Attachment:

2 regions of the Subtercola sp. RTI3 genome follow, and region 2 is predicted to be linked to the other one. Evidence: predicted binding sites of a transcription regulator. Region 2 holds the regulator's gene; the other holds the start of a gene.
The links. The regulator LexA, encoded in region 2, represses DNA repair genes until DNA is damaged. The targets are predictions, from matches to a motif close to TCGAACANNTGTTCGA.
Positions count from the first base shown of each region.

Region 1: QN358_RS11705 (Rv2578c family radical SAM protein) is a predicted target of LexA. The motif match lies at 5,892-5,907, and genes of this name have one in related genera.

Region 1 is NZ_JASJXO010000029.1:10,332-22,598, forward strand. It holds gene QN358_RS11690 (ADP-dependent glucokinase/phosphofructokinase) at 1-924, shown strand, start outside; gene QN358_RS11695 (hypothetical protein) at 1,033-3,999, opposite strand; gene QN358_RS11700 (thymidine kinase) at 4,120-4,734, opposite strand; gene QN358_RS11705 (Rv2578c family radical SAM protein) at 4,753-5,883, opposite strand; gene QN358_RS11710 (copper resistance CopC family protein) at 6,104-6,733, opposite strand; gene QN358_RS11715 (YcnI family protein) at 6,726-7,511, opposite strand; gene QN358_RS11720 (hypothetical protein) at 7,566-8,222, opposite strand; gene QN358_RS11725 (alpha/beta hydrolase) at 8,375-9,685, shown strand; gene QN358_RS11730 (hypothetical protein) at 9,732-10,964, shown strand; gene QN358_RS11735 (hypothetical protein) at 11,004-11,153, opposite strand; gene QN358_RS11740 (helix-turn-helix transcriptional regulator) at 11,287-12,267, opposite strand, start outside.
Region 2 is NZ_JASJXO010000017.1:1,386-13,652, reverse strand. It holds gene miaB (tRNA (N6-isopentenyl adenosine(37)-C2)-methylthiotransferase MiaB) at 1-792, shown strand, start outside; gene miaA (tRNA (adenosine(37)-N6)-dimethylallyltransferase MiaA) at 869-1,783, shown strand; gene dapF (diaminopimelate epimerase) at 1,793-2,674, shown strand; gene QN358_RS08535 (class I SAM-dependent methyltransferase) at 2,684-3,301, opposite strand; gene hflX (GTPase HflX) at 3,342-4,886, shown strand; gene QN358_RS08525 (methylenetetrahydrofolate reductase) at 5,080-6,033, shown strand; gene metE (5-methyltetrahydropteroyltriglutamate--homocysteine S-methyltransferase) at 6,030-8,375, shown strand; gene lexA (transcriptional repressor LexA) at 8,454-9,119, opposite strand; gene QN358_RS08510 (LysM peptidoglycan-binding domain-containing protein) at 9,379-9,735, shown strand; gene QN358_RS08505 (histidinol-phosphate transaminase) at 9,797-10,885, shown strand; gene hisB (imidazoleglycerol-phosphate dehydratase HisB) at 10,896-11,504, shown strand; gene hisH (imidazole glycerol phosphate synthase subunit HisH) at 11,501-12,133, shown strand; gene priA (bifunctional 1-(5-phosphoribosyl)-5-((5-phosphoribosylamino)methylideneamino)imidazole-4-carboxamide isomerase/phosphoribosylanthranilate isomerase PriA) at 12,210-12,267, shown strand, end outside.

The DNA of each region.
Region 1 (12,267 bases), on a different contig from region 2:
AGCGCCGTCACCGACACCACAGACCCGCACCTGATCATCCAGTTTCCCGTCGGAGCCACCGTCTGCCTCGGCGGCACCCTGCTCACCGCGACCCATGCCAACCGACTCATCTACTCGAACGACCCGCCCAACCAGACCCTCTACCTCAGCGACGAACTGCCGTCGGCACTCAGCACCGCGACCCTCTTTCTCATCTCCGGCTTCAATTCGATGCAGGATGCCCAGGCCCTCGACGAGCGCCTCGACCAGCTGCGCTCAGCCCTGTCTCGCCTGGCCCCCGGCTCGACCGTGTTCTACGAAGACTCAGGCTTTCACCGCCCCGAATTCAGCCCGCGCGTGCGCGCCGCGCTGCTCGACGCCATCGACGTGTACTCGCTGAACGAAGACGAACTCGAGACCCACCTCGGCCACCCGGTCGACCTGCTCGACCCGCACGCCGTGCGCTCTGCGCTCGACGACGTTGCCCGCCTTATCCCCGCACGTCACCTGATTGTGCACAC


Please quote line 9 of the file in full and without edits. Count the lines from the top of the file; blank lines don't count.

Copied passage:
AGCGCCGTCACCGACACCACAGACCCGCACCTGATCATCCAGTTTCCCGTCGGAGCCACCGTCTGCCTCGGCGGCACCCTGCTCACCGCGACCCATGCCAACCGACTCATCTACTCGAACGACCCGCCCAACCAGACCCTCTACCTCAGCGACGAACTGCCGTCGGCACTCAGCACCGCGACCCTCTTTCTCATCTCCGGCTTCAATTCGATGCAGGATGCCCAGGCCCTCGACGAGCGCCTCGACCAGCTGCGCTCAGCCCTGTCTCGCCTGGCCCCCGGCTCGACCGTGTTCTACGAAGACTCAGGCTTTCACCGCCCCGAATTCAGCCCGCGCGTGCGCGCCGCGCTGCTCGACGCCATCGACGTGTACTCGCTGAACGAAGACGAACTCGAGACCCACCTCGGCCACCCGGTCGACCTGCTCGACCCGCACGCCGTGCGCTCTGCGCTCGACGACGTTGCCCGCCTTATCCCCGCACGTCACCTGATTGTGCACAC